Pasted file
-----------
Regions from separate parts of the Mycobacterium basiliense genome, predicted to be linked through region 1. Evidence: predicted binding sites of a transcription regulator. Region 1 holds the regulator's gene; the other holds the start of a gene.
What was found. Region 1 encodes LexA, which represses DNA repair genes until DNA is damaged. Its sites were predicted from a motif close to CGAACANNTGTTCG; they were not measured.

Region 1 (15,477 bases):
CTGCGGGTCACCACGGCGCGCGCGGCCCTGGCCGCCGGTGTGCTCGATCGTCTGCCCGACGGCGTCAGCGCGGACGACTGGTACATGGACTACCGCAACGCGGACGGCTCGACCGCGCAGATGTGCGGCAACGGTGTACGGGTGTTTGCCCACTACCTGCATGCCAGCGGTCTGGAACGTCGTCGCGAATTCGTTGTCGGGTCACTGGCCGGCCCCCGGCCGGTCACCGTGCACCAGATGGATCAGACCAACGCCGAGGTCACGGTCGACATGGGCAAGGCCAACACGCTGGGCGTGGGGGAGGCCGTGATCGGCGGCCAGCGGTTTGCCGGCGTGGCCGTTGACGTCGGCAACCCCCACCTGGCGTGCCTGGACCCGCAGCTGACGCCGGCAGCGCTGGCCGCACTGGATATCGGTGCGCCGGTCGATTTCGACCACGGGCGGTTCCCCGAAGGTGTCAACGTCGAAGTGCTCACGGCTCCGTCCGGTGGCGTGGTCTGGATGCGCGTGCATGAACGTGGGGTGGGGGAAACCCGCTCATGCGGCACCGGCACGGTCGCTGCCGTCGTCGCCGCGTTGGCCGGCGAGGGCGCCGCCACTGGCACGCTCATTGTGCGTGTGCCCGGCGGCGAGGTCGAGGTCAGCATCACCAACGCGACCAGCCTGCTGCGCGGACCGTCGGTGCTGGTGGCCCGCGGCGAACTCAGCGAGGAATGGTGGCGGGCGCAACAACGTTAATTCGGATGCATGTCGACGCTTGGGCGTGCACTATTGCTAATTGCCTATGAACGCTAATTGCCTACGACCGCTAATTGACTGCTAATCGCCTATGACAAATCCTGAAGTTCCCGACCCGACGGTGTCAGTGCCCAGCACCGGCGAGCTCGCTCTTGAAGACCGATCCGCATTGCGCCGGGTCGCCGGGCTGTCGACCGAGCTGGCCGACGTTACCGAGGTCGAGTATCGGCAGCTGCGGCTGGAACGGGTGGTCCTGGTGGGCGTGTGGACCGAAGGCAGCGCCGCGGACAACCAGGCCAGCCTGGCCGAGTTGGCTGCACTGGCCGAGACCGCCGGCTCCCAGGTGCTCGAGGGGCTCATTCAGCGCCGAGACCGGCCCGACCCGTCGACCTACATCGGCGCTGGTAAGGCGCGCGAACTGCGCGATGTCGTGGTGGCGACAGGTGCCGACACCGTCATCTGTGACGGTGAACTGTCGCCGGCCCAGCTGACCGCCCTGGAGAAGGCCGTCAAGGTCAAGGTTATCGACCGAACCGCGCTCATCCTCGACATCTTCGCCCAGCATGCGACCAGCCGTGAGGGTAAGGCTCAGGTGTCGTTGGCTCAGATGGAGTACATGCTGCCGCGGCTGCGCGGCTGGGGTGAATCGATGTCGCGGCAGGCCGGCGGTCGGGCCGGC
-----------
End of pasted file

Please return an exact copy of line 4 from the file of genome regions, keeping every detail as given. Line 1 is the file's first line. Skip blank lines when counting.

CTGCGGGTCACCACGGCGCGCGCGGCCCTGGCCGCCGGTGTGCTCGATCGTCTGCCCGACGGCGTCAGCGCGGACGACTGGTACATGGACTACCGCAACGCGGACGGCTCGACCGCGCAGATGTGCGGCAACGGTGTACGGGTGTTTGCCCACTACCTGCATGCCAGCGGTCTGGAACGTCGTCGCGAATTCGTTGTCGGGTCACTGGCCGGCCCCCGGCCGGTCACCGTGCACCAGATGGATCAGACCAACGCCGAGGTCACGGTCGACATGGGCAAGGCCAACACGCTGGGCGTGGGGGAGGCCGTGATCGGCGGCCAGCGGTTTGCCGGCGTGGCCGTTGACGTCGGCAACCCCCACCTGGCGTGCCTGGACCCGCAGCTGACGCCGGCAGCGCTGGCCGCACTGGATATCGGTGCGCCGGTCGATTTCGACCACGGGCGGTTCCCCGAAGGTGTCAACGTCGAAGTGCTCACGGCTCCGTCCGGTGGCGTGGTCTGGATGCGCGTGCATGAACGTGGGGTGGGGGAAACCCGCTCATGCGGCACCGGCACGGTCGCTGCCGTCGTCGCCGCGTTGGCCGGCGAGGGCGCCGCCACTGGCACGCTCATTGTGCGTGTGCCCGGCGGCGAGGTCGAGGTCAGCATCACCAACGCGACCAGCCTGCTGCGCGGACCGTCGGTGCTGGTGGCCCGCGGCGAACTCAGCGAGGAATGGTGGCGGGCGCAACAACGTTAATTCGGATGCATGTCGACGCTTGGGCGTGCACTATTGCTAATTGCCTATGAACGCTAATTGCCTACGACCGCTAATTGACTGCTAATCGCCTATGACAAATCCTGAAGTTCCCGACCCGACGGTGTCAGTGCCCAGCACCGGCGAGCTCGCTCTTGAAGACCGATCCGCATTGCGCCGGGTCGCCGGGCTGTCGACCGAGCTGGCCGACGTTACCGAGGTCGAGTATCGGCAGCTGCGGCTGGAACGGGTGGTCCTGGTGGGCGTGTGGACCGAAGGCAGCGCCGCGGACAACCAGGCCAGCCTGGCCGAGTTGGCTGCACTGGCCGAGACCGCCGGCTCCCAGGTGCTCGAGGGGCTCATTCAGCGCCGAGACCGGCCCGACCCGTCGACCTACATCGGCGCTGGTAAGGCGCGCGAACTGCGCGATGTCGTGGTGGCGACAGGTGCCGACACCGTCATCTGTGACGGTGAACTGTCGCCGGCCCAGCTGACCGCCCTGGAGAAGGCCGTCAAGGTCAAGGTTATCGACCGAACCGCGCTCATCCTCGACATCTTCGCCCAGCATGCGACCAGCCGTGAGGGTAAGGCTCAGGTGTCGTTGGCTCAGATGGAGTACATGCTGCCGCGGCTGCGCGGCTGGGGTGAATCGATGTCGCGGCAGGCCGGCGGTCGGGCCGGC